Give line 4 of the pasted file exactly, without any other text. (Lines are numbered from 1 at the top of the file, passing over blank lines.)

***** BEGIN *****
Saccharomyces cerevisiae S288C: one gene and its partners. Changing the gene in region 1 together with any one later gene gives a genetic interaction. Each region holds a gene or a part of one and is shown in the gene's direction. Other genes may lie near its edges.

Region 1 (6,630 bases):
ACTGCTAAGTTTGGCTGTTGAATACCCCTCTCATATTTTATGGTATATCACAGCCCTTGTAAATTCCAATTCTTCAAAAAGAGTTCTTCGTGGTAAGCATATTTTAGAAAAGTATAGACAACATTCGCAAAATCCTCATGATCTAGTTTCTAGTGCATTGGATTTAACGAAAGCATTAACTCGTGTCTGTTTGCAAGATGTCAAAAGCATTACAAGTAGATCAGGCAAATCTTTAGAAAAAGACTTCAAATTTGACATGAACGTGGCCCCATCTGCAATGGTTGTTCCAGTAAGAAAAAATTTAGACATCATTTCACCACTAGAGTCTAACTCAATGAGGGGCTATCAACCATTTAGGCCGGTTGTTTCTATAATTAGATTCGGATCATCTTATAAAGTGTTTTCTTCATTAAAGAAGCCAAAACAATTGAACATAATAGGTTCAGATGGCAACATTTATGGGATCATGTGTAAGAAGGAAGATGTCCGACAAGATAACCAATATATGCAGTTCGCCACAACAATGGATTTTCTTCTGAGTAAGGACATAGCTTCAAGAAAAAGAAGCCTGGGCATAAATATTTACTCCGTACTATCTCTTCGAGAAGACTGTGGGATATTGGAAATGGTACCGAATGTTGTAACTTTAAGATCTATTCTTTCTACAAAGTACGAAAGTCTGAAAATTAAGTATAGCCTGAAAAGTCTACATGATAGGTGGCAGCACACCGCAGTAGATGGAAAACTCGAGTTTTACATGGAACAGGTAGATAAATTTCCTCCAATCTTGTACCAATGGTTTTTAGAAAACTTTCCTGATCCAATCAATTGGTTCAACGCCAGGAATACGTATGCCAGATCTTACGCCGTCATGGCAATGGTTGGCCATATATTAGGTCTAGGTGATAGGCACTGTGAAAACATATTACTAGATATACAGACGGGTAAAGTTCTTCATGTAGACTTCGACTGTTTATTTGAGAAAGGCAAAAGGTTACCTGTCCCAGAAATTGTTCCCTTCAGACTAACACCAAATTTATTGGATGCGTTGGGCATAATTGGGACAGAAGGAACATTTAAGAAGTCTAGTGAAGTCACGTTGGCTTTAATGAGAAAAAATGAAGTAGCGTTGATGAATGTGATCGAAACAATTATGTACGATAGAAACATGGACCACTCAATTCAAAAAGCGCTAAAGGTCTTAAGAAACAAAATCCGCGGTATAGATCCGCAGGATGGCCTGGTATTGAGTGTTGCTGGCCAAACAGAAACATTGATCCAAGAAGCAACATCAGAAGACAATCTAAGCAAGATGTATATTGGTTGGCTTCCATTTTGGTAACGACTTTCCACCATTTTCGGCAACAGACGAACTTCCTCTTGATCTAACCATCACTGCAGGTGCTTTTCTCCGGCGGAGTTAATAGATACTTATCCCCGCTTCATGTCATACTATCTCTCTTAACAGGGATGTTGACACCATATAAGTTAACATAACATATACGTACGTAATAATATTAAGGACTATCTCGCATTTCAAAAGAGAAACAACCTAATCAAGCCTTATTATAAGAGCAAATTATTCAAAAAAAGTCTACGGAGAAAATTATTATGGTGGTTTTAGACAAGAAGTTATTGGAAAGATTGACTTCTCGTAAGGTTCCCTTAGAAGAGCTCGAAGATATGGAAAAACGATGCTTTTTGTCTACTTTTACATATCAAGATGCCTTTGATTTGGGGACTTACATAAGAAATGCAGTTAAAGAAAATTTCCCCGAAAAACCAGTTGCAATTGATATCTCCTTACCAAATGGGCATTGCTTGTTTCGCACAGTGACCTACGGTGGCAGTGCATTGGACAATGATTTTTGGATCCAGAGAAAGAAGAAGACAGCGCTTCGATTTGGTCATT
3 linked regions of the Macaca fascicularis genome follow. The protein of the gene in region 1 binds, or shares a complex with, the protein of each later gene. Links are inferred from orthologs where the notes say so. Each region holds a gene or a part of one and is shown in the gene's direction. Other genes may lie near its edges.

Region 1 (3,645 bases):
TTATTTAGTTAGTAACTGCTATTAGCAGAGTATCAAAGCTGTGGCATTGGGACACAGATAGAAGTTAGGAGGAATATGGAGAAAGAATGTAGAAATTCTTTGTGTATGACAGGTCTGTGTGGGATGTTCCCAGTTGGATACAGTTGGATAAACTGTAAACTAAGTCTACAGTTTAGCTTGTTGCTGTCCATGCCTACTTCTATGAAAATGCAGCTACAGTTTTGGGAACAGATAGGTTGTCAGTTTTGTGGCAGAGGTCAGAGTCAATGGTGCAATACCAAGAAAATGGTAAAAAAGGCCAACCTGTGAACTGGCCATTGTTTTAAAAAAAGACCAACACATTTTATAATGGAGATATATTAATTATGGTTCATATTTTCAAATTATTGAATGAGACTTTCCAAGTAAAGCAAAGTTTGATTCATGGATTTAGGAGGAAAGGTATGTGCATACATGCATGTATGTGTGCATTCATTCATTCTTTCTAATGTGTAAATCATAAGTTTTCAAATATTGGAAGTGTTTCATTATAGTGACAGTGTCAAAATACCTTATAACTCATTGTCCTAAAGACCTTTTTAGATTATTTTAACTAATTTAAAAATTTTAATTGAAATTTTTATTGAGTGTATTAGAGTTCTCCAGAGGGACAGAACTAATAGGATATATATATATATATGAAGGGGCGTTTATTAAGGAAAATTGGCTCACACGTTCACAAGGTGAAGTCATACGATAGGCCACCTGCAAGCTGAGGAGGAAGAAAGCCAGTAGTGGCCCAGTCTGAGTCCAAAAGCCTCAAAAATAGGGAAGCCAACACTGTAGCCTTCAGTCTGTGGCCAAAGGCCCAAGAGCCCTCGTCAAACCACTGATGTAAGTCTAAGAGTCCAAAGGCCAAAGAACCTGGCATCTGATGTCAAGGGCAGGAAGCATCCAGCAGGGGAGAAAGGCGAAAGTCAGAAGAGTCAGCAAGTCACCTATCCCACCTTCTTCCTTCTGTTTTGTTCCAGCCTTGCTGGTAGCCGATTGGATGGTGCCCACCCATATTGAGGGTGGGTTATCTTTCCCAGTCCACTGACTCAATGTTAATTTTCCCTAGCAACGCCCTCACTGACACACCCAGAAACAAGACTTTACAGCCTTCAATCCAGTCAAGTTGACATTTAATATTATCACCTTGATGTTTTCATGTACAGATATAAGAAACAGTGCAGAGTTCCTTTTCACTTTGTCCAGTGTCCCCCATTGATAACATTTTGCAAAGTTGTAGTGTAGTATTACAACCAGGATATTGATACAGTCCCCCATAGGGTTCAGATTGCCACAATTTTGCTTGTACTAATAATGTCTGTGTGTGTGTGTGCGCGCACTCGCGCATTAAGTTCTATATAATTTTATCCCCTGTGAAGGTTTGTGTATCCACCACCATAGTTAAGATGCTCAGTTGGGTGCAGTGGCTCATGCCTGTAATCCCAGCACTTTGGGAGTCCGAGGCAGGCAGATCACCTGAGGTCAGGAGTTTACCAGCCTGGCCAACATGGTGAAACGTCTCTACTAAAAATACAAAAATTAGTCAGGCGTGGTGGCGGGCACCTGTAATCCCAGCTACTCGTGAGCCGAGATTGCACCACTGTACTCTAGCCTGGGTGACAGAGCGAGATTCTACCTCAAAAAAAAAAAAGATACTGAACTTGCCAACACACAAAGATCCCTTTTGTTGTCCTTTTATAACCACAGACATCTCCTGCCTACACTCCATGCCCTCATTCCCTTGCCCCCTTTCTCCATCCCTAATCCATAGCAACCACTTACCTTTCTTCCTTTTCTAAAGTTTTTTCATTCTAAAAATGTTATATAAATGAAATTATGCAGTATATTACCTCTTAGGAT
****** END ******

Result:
3 linked regions of the Macaca fascicularis genome follow. The protein of the gene in region 1 binds, or shares a complex with, the protein of each later gene. Links are inferred from orthologs where the notes say so. Each region holds a gene or a part of one and is shown in the gene's direction. Other genes may lie near its edges.